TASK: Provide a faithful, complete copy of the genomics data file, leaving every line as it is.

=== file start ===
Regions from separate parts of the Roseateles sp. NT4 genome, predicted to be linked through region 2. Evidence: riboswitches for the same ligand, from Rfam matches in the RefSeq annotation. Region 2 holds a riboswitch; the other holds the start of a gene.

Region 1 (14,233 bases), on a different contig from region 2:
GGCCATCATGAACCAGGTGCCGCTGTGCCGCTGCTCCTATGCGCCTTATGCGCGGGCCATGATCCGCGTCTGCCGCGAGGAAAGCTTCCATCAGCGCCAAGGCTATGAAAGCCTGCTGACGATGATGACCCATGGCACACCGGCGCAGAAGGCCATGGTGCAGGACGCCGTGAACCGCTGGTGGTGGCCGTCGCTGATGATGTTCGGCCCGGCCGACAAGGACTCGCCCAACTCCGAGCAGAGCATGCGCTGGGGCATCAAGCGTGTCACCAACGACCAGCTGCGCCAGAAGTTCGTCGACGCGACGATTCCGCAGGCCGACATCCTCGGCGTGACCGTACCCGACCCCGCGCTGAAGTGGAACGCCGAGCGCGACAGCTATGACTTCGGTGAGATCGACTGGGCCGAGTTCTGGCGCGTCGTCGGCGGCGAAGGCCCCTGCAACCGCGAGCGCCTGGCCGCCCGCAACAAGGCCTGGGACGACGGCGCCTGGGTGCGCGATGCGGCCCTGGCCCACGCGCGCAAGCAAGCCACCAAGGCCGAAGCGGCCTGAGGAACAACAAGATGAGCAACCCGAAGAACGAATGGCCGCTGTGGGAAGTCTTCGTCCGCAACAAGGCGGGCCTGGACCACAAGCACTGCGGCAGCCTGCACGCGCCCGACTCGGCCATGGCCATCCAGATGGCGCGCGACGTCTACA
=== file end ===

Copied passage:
Regions from separate parts of the Roseateles sp. NT4 genome, predicted to be linked through region 2. Evidence: riboswitches for the same ligand, from Rfam matches in the RefSeq annotation. Region 2 holds a riboswitch; the other holds the start of a gene.

Region 1 (14,233 bases), on a different contig from region 2:
GGCCATCATGAACCAGGTGCCGCTGTGCCGCTGCTCCTATGCGCCTTATGCGCGGGCCATGATCCGCGTCTGCCGCGAGGAAAGCTTCCATCAGCGCCAAGGCTATGAAAGCCTGCTGACGATGATGACCCATGGCACACCGGCGCAGAAGGCCATGGTGCAGGACGCCGTGAACCGCTGGTGGTGGCCGTCGCTGATGATGTTCGGCCCGGCCGACAAGGACTCGCCCAACTCCGAGCAGAGCATGCGCTGGGGCATCAAGCGTGTCACCAACGACCAGCTGCGCCAGAAGTTCGTCGACGCGACGATTCCGCAGGCCGACATCCTCGGCGTGACCGTACCCGACCCCGCGCTGAAGTGGAACGCCGAGCGCGACAGCTATGACTTCGGTGAGATCGACTGGGCCGAGTTCTGGCGCGTCGTCGGCGGCGAAGGCCCCTGCAACCGCGAGCGCCTGGCCGCCCGCAACAAGGCCTGGGACGACGGCGCCTGGGTGCGCGATGCGGCCCTGGCCCACGCGCGCAAGCAAGCCACCAAGGCCGAAGCGGCCTGAGGAACAACAAGATGAGCAACCCGAAGAACGAATGGCCGCTGTGGGAAGTCTTCGTCCGCAACAAGGCGGGCCTGGACCACAAGCACTGCGGCAGCCTGCACGCGCCCGACTCGGCCATGGCCATCCAGATGGCGCGCGACGTCTACA